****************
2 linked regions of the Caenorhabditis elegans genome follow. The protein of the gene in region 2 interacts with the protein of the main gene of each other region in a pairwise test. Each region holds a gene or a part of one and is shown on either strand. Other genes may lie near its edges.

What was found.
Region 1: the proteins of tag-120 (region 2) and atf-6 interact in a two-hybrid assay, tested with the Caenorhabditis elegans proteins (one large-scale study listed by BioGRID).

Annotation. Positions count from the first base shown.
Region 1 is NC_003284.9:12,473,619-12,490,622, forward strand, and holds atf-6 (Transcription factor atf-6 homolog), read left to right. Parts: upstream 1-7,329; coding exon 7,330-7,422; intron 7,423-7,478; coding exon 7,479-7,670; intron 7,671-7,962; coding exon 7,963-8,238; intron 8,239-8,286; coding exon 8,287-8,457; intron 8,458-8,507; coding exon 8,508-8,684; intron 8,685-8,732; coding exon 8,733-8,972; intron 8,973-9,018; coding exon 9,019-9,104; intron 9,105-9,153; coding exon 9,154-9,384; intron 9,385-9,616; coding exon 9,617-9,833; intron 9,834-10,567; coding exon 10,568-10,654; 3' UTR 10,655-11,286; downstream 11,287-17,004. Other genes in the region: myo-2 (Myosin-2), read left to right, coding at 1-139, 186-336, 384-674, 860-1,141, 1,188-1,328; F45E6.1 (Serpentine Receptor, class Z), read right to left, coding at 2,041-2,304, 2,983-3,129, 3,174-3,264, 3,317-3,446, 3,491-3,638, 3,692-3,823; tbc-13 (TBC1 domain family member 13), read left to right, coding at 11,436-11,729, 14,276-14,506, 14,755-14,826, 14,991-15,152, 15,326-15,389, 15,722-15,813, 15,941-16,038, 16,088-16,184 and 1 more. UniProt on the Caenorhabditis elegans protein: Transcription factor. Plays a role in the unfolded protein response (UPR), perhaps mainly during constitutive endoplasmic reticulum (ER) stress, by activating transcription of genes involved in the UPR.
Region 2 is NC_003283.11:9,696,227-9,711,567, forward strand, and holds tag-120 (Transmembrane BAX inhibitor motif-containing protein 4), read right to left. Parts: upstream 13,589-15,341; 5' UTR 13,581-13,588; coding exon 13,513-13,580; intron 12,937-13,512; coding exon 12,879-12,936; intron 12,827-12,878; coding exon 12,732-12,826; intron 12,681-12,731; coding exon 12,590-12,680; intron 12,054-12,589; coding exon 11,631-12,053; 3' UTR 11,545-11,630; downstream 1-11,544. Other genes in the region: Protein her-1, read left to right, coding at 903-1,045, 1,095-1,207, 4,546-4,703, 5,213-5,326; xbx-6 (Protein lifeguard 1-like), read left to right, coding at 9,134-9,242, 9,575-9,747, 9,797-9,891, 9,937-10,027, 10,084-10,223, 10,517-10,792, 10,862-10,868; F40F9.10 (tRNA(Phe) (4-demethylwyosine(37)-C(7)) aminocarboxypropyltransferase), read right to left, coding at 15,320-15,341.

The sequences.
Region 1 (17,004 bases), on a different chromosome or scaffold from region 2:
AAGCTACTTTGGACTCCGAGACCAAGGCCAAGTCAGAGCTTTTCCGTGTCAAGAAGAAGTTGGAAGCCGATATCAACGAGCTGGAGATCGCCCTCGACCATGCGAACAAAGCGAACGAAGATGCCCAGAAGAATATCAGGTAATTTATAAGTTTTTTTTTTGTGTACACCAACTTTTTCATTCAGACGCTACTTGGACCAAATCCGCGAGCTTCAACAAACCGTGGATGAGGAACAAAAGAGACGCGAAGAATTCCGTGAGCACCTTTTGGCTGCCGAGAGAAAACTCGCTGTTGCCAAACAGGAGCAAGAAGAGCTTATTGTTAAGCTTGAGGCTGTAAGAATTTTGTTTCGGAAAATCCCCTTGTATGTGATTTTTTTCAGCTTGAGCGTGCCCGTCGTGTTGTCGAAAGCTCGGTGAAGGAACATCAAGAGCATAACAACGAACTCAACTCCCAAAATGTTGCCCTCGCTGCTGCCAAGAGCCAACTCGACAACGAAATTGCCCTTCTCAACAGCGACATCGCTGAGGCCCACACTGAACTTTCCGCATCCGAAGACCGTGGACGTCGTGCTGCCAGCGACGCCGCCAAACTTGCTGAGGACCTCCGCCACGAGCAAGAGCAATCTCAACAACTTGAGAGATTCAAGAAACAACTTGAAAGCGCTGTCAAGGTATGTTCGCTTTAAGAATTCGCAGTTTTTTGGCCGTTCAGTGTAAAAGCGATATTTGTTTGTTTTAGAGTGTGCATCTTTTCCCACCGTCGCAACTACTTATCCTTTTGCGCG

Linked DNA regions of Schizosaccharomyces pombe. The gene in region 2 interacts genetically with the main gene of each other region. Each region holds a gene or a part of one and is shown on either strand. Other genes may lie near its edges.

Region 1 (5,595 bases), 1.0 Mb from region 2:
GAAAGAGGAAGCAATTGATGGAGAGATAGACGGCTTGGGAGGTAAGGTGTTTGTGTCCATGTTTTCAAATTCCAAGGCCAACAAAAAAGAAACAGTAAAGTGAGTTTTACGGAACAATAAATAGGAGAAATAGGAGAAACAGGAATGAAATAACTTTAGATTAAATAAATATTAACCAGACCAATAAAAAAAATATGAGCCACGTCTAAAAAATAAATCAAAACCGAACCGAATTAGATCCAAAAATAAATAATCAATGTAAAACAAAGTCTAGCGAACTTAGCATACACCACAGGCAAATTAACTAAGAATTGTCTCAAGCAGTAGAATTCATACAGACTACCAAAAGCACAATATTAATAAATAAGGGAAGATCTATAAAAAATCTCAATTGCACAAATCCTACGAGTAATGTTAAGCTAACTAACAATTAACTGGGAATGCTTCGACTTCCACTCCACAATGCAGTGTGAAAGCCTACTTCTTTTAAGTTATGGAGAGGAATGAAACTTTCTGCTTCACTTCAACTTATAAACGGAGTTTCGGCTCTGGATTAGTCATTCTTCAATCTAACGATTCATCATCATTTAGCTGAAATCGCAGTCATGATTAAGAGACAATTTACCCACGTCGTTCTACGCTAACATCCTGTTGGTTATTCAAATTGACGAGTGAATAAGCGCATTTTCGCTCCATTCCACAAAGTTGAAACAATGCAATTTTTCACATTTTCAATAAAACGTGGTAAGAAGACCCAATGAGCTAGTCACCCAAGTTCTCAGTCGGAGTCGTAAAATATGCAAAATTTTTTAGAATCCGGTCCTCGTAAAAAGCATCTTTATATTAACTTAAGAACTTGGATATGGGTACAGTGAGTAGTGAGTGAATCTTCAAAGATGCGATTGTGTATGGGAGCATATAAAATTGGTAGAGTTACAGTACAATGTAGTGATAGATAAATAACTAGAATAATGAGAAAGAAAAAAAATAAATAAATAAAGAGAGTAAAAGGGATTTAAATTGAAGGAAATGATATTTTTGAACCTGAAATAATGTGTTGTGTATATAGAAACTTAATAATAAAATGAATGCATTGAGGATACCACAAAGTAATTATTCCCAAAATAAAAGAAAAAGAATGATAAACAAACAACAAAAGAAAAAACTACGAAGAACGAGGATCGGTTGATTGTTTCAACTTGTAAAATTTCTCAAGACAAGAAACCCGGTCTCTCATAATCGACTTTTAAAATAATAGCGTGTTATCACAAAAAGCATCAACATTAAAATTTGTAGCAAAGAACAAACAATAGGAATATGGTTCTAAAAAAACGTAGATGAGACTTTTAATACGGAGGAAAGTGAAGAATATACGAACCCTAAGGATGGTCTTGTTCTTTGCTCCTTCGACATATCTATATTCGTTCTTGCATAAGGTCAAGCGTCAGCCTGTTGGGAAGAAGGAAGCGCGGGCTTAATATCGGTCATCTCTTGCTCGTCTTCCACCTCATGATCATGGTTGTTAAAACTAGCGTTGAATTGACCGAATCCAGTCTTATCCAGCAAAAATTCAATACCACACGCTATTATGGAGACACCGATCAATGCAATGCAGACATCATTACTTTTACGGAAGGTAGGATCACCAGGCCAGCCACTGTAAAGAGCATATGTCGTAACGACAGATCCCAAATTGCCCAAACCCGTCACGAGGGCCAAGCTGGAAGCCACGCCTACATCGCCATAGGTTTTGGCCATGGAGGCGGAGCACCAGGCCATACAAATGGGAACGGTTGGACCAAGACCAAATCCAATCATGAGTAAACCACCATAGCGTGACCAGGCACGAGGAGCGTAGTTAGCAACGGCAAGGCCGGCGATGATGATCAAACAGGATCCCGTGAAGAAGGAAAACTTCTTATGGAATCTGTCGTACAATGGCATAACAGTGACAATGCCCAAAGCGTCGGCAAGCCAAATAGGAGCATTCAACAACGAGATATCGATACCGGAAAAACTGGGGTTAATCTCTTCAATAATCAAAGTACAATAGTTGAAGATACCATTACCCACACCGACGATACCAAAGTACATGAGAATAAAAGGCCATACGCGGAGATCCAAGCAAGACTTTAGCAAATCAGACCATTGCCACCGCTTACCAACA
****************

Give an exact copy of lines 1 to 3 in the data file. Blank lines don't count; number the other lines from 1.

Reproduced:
2 linked regions of the Caenorhabditis elegans genome follow. The protein of the gene in region 2 interacts with the protein of the main gene of each other region in a pairwise test. Each region holds a gene or a part of one and is shown on either strand. Other genes may lie near its edges.

What was found.
Region 1: the proteins of tag-120 (region 2) and atf-6 interact in a two-hybrid assay, tested with the Caenorhabditis elegans proteins (one large-scale study listed by BioGRID).